I thought I would take a diversion from my writings about diagnosis and talk about summertime! This really came to me today when I was thinking about the ASD kids that I see in therapy and how they divide into two camps (no pun intended) when we look at how they do over the summer. In one camp are the ASD kids who get so stressed by the school environment and all their peers and the noise during the school year that it is now such an awesome and great relief to be out of school for the summer. If they even need to come to therapy at all, they are happy, less anxious, almost like “new kids.” It is so great to see them with that weight lifted off of them, that it makes one seriously consider home schooling them! Their one downfall might be that ALL they want to do is their special interest and they may greatly resist any other expectation, such as doing a chore, running an errand, or having any limits set on their gaming, computer or TV time, since it is “summer vacation” after all. In the other camp are the ASD kids who do not thrive on the lack of structure during summer vacation. They feel bored, or anxious, or have significantly more meltdowns without the structure of the school day. They need to come in more often, and their beleaguered parents need help structuring vacation time enough so that their ASD child can enjoy it too.
Either way, setting up some form of a visual schedule can help. Some families might find it too burdensome or impractical to make a week’s schedule at a time. If that doesn’t come too naturally or is just impractical, you can do one the night before for the next day. You could set approximate times or just put the activities in the order that they are likely to occur, using either words or pictures (clip art or actual photos you have taken of different common activities). So, a summer morning schedule might look like this:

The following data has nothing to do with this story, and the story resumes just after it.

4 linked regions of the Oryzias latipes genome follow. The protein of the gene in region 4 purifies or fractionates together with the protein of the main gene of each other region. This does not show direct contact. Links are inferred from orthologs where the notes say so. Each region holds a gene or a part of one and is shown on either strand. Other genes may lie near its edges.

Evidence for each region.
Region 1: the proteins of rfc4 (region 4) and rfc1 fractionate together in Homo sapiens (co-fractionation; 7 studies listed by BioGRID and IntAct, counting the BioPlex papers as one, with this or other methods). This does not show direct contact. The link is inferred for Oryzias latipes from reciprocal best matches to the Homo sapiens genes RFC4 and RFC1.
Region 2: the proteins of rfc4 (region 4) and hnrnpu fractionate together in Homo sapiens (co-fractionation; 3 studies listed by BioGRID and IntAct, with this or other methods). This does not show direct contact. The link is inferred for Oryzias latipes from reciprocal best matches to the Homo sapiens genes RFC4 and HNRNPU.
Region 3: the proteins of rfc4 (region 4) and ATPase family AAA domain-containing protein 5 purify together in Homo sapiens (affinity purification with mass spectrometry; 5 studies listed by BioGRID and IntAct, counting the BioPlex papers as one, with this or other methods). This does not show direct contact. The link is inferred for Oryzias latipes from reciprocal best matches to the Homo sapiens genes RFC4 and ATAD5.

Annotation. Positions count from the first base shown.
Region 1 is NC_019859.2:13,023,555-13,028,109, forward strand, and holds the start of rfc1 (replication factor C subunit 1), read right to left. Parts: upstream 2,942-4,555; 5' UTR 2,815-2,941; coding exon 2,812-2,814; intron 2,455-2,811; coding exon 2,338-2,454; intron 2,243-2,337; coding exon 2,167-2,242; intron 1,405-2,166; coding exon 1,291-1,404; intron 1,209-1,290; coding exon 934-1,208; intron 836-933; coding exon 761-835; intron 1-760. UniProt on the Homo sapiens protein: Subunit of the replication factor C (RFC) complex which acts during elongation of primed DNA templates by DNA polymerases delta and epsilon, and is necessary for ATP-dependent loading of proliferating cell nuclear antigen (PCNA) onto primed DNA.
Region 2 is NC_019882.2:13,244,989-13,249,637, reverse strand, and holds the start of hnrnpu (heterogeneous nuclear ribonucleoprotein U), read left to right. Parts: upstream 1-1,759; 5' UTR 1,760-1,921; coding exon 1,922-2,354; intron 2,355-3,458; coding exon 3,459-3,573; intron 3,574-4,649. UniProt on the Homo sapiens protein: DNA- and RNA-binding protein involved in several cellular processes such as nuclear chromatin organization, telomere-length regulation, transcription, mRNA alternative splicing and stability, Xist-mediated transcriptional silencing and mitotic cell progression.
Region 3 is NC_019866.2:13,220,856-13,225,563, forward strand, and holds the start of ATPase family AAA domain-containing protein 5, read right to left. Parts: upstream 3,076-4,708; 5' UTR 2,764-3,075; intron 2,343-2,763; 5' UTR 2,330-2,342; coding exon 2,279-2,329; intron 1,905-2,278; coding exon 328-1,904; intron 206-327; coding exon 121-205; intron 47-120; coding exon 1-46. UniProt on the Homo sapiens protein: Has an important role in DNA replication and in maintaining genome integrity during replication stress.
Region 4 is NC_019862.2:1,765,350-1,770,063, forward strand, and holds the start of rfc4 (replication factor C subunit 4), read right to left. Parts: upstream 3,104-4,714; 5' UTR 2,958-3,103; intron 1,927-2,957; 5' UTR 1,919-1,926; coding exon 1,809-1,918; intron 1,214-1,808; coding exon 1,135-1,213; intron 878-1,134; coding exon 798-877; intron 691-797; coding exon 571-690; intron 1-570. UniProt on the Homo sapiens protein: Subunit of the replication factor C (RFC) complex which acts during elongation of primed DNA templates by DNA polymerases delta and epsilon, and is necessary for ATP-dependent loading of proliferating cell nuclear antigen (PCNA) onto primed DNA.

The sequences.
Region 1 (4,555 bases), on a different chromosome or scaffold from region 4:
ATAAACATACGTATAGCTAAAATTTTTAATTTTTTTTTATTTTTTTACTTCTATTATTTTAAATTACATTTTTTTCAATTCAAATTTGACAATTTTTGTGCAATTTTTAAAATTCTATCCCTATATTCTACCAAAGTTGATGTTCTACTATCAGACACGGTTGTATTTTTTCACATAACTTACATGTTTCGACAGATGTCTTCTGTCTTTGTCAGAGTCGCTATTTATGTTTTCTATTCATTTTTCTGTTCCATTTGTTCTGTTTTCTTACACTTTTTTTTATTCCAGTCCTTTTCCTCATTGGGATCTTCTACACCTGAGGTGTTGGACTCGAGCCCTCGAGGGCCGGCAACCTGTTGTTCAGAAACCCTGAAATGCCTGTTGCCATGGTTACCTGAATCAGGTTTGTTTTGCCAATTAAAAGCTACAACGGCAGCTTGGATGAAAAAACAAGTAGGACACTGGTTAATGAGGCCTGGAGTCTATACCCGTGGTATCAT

Get dressed; brush teeth and hair.
Pick up room.
TV – One hour.
Chore: put dishes away
If something comes up that changes the plan, the list could just be adjusted at that time. As you can see, this list tries to incorporate the idea of sandwiching the chores (picking up room, putting the dishes away) between the fun activities (for this child, watching TV and doing crafts). If needed, you could add a plan that if an activity is successfully completed, it gets checked off and the child earns points towards a special reward.
Another idea that can help, is to post a calendar up on one wall of the whole summer break, and use color codes to mark off any big upcoming events for which you would like your child to be prepared. This can help them whether or not it is an activity your child enjoys. For instance, if you are going on a camping trip, and your child happens to love camping, then seeing when it is in the summer can help them manage their anticipation about it. They could even cross off the days as it gets closer. Alternatively, if you are going on a camping trip which your child dreads, having it on the calendar can help them recognize that they will have to deal with some nonpreferred activities in the summer. If that is the case, you should make sure to highlight or mark with other colors, the summer days they will enjoy, even if that just means a day when they get to stay home and do “nothing.” Additionally, you could create a visual schedule of a typical camping day, and try to demonstrate that there are some positive parts of going camping (such as having a camp fire) even if your child is focusing on the negative parts (such as not getting to play their video game, or dealing with bugs).
I’ll return to my diagnostic recommendations next time (although I said that yesterday!).
Question: If you are the parent of an ASD child, how does your family do over the summer break? What has worked best for you?